Time to rethink the WTO?
On Friday September 26, GMF hosted a discussion on the institutional challenges facing the World Trade Organization (WTO) entitled "Time to rethink the WTO?" with Debra Steger, professor of law at the University of Ottawa, and Vinod Busjeet, minister counselor at the Embassy of Mauritius. Jennifer Hillman, a senior Transatlantic Fellow at GMF, introduced the speakers and moderated the discussion.
Debra Steger began her presentation by asking if the WTO will become irrelevant? She noted that unless the WTO undergoes major reforms, the larger economic powers will build their own regional trade agreements and the WTO will become obsolete. Steger, who previously served as the founding Director of the Appellate Body Secretariat of the World Trade Organization in Geneva, introduced the framework for the rest of her analysis by differentiating the two central views of the WTO's mandate. The first conception of the WTO views the organization's mandate to be trade liberalization while the second assumes that the primary goal is to create a rules-based international economic system. One's idea of the WTO, Steger noted, fundamentally changes one's views on the needed reforms. Steger admitted that because she adheres to the latter view, her presentation would focus more on reforms that would advance the role of the WTO in governing global trade and related economic activities.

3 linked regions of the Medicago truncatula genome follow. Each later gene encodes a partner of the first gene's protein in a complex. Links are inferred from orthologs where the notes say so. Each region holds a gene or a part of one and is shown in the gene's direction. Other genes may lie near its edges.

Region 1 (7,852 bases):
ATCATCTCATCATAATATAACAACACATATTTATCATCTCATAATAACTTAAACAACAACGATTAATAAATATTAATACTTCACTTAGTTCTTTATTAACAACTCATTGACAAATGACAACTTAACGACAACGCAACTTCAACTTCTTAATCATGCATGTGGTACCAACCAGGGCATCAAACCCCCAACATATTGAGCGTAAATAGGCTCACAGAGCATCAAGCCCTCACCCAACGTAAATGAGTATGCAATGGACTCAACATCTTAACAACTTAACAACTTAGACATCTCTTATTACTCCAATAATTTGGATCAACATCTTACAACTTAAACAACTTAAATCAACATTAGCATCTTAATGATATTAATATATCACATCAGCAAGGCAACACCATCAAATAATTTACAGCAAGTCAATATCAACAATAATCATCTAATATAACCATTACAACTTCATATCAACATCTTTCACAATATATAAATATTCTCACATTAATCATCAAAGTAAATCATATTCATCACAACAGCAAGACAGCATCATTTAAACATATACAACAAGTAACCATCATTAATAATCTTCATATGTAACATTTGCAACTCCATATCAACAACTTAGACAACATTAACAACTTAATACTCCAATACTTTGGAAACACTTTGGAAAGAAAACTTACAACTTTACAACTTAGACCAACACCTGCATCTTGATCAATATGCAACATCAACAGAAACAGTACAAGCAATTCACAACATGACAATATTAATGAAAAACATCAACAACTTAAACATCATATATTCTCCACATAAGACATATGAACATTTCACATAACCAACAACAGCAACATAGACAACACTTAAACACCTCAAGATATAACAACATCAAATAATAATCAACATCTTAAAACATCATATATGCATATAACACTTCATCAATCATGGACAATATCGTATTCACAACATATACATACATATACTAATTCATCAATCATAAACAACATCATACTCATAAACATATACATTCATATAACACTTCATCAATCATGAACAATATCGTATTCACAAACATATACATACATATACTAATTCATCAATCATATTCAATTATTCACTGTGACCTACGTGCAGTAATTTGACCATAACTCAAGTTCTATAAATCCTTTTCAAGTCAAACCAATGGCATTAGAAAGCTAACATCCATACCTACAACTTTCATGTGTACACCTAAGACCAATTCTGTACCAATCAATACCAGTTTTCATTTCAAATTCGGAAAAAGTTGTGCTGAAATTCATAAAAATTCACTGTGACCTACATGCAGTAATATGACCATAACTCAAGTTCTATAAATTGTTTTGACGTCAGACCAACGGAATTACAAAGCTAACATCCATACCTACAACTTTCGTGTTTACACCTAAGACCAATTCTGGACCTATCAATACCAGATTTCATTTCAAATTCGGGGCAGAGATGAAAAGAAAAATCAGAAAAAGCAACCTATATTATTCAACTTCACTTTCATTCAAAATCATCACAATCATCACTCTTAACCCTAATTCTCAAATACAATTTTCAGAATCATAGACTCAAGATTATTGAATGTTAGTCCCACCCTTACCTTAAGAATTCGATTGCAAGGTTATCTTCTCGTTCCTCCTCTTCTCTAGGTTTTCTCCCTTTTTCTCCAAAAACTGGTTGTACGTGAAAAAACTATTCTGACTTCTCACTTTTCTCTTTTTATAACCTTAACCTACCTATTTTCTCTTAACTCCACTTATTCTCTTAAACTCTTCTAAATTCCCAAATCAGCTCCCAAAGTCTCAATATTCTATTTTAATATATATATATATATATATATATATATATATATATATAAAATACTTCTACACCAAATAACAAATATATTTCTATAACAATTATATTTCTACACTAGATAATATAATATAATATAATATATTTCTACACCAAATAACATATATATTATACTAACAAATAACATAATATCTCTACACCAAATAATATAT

Steger listed the key reasons that the WTO is in need of reform, including shifting global power balance, rising influence of developing countries, Doha round difficulties, growing regionalism, and legitimacy, among others. She also highlighted that the WTO is not in a unique situation. Other international organizations, such as the World Bank and the International Monetary Fund, were in need of institutional reform and they have started to bring about these changes.
Steger concluded that the international trading system is at a historical turning point and that if the WTO does not change during this transformational period, it may be left behind. Finally, she emphasized that the WTO needs to develop a formal process for change and create some sort of coherence with other international organizations.
Vinod Busjeet opened with the Doha round and the difference between "all dead" and "mostly dead," wondering which entity was mostly dead; the Doha Round or the WTO. He was cautious about advocating too much reform too quickly and noted that he would prefer to keep an open mind and see what the future brings. One of the values of the WTO is the protection that the multilateral system provides to weaker states, emphasizing that bilateral and regional trade agreements give much less power to these states. Busjeet was weary of the concept of special and differential treatment, emphasizing that there needs to be a better, clearer categorization of which countries and situations merit this status.